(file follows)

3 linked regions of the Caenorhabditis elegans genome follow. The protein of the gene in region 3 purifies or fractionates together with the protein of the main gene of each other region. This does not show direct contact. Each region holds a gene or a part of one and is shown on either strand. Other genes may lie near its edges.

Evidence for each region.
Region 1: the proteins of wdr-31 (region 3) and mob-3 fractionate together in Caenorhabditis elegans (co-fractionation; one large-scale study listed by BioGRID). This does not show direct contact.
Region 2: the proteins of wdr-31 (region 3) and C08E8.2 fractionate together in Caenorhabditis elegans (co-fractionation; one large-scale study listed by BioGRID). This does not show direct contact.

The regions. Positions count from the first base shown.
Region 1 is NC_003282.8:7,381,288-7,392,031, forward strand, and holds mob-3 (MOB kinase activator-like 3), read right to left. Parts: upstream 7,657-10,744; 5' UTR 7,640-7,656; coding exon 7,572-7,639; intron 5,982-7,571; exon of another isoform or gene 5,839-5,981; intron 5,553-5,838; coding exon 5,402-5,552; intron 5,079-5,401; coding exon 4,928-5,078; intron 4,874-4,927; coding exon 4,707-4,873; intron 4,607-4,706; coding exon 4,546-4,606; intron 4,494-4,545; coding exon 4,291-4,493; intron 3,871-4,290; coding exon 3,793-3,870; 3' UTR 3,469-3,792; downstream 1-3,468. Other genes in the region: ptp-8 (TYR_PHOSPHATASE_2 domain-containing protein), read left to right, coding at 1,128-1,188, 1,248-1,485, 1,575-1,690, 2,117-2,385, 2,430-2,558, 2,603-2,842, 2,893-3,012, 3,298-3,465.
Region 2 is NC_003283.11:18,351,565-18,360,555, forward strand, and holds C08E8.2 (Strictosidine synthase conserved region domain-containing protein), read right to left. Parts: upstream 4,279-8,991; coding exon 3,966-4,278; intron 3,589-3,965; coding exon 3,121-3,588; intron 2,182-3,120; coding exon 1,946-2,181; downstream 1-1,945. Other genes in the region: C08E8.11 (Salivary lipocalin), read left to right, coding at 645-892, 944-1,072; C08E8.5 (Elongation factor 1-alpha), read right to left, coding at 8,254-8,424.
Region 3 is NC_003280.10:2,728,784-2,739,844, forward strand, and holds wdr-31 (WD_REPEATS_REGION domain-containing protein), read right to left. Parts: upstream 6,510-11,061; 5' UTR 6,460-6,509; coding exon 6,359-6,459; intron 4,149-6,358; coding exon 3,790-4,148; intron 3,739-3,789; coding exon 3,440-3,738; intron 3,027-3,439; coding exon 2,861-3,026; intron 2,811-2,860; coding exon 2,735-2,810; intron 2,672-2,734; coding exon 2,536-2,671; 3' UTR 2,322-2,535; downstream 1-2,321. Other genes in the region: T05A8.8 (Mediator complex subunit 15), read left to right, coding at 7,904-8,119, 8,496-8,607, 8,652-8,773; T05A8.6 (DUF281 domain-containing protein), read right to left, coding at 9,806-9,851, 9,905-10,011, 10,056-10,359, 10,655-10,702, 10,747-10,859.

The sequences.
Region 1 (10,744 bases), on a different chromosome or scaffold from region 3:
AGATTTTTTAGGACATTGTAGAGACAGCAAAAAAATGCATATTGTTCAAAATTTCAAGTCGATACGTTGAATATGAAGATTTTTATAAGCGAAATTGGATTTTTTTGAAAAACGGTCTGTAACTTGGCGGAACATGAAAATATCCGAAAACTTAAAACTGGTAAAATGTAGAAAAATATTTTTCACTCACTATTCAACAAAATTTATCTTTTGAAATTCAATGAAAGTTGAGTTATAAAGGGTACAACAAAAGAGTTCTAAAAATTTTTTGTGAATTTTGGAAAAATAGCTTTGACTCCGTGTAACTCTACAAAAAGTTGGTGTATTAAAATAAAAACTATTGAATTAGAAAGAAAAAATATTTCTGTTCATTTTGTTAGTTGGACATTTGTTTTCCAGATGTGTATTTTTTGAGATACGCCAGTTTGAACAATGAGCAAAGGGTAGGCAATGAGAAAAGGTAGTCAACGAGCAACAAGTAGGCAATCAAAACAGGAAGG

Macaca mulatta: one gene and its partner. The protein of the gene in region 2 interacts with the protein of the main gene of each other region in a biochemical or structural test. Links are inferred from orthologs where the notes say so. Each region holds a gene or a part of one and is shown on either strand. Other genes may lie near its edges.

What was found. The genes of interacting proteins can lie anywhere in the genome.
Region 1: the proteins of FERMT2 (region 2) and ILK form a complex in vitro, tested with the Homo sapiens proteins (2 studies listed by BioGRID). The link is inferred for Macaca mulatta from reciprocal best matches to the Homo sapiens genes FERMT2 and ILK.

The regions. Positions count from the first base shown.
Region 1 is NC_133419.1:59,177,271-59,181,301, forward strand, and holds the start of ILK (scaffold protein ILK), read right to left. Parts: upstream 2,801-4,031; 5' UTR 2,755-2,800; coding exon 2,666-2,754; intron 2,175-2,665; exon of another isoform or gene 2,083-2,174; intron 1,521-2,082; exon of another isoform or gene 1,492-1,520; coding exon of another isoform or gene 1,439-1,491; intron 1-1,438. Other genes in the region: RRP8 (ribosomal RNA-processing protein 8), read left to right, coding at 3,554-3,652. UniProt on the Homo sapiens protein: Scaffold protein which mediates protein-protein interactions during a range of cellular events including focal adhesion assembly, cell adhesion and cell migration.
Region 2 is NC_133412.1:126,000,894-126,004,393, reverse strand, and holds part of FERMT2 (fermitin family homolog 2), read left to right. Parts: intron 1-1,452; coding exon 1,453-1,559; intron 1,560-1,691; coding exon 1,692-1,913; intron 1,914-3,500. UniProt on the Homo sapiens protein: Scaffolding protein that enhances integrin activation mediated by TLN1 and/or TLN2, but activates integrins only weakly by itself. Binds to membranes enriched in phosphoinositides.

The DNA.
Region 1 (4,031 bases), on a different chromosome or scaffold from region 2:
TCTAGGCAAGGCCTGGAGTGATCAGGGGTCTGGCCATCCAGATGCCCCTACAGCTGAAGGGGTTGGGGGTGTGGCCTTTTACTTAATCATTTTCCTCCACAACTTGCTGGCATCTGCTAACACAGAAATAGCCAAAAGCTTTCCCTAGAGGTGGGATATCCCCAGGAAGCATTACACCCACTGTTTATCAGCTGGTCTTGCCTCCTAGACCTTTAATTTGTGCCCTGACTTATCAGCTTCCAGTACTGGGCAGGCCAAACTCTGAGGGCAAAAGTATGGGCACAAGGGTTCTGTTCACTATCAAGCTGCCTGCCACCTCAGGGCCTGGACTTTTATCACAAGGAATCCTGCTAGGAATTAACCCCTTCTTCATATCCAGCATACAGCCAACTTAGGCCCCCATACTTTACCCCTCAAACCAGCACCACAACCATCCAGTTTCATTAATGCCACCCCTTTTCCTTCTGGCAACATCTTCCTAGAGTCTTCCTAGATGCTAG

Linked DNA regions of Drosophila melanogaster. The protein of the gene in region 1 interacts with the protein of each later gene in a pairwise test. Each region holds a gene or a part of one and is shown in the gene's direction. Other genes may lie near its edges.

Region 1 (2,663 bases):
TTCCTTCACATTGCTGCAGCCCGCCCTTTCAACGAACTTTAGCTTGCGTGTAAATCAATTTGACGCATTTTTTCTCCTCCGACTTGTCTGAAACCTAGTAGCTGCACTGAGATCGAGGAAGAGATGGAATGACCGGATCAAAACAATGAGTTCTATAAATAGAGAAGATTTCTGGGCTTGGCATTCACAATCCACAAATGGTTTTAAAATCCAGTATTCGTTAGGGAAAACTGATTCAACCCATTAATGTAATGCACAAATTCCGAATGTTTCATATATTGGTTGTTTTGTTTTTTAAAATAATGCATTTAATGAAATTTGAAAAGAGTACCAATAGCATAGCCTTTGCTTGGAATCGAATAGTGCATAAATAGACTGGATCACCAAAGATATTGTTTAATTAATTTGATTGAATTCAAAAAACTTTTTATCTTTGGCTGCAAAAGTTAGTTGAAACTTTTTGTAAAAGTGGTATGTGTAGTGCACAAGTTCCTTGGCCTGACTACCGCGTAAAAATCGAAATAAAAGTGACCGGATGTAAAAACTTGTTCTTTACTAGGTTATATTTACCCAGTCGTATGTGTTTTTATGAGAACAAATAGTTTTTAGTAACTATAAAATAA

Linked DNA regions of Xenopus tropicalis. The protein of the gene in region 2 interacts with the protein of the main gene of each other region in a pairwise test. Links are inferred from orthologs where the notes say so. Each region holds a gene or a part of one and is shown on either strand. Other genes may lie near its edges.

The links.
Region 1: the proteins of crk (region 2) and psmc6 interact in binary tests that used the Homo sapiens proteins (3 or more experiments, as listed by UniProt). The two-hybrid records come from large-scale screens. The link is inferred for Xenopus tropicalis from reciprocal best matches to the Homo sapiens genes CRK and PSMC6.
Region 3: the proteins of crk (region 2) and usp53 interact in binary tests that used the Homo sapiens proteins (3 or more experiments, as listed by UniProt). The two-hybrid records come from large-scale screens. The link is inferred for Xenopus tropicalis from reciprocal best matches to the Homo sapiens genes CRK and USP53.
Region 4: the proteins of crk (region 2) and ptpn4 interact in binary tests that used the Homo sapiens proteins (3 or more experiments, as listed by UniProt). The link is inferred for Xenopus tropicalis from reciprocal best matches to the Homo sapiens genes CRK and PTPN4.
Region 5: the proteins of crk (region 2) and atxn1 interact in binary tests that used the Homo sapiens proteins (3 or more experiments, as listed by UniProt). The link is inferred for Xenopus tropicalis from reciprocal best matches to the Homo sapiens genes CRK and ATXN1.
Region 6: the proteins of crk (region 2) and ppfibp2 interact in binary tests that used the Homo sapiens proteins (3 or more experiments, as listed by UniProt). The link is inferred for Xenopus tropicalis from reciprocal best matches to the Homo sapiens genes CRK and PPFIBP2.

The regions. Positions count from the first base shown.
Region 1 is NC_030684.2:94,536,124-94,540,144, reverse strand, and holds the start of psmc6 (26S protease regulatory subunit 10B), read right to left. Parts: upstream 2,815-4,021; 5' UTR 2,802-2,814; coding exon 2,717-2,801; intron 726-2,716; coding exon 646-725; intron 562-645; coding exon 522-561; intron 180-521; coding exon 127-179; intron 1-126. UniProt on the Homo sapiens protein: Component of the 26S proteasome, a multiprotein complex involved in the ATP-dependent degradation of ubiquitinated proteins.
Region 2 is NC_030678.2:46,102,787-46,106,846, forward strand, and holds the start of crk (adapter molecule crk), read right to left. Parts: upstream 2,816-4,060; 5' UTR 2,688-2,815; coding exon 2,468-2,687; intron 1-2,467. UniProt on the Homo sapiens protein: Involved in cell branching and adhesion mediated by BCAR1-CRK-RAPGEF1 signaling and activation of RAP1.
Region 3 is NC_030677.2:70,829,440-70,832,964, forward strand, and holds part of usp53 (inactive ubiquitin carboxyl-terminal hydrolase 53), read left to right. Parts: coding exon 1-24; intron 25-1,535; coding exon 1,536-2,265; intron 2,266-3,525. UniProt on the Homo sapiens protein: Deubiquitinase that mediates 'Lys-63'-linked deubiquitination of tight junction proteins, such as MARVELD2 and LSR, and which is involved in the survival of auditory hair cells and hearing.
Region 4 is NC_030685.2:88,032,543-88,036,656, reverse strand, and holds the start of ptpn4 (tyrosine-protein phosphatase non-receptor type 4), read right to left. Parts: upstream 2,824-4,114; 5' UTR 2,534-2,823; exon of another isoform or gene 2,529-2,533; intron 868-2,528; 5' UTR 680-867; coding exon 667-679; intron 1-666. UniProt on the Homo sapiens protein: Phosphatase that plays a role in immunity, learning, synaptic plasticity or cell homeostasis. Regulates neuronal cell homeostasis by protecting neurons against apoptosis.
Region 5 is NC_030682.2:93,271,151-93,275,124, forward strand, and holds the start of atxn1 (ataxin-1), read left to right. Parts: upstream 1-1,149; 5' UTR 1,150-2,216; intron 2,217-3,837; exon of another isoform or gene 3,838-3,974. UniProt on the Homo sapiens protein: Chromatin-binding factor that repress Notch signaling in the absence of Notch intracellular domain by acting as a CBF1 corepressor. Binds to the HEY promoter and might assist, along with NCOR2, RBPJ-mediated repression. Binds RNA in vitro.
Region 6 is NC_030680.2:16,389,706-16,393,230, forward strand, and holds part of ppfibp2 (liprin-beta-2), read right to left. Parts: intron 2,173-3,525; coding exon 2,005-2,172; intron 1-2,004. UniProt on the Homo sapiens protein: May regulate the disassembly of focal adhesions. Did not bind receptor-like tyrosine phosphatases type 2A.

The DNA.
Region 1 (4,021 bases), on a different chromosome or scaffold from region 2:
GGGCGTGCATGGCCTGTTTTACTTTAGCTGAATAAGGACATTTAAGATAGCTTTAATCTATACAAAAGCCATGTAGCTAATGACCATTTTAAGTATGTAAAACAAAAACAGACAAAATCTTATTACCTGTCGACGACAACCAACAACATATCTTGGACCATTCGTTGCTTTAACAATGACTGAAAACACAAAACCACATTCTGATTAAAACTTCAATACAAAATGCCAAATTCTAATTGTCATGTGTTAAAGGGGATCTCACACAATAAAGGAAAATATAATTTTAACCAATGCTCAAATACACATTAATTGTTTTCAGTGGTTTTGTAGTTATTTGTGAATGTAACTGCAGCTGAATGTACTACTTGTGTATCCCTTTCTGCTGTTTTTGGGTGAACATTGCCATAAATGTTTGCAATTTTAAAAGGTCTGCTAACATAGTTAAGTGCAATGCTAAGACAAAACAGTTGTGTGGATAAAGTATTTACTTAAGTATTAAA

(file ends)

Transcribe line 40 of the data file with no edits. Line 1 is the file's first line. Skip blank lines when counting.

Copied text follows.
GGGCGTGCATGGCCTGTTTTACTTTAGCTGAATAAGGACATTTAAGATAGCTTTAATCTATACAAAAGCCATGTAGCTAATGACCATTTTAAGTATGTAAAACAAAAACAGACAAAATCTTATTACCTGTCGACGACAACCAACAACATATCTTGGACCATTCGTTGCTTTAACAATGACTGAAAACACAAAACCACATTCTGATTAAAACTTCAATACAAAATGCCAAATTCTAATTGTCATGTGTTAAAGGGGATCTCACACAATAAAGGAAAATATAATTTTAACCAATGCTCAAATACACATTAATTGTTTTCAGTGGTTTTGTAGTTATTTGTGAATGTAACTGCAGCTGAATGTACTACTTGTGTATCCCTTTCTGCTGTTTTTGGGTGAACATTGCCATAAATGTTTGCAATTTTAAAAGGTCTGCTAACATAGTTAAGTGCAATGCTAAGACAAAACAGTTGTGTGGATAAAGTATTTACTTAAGTATTAAA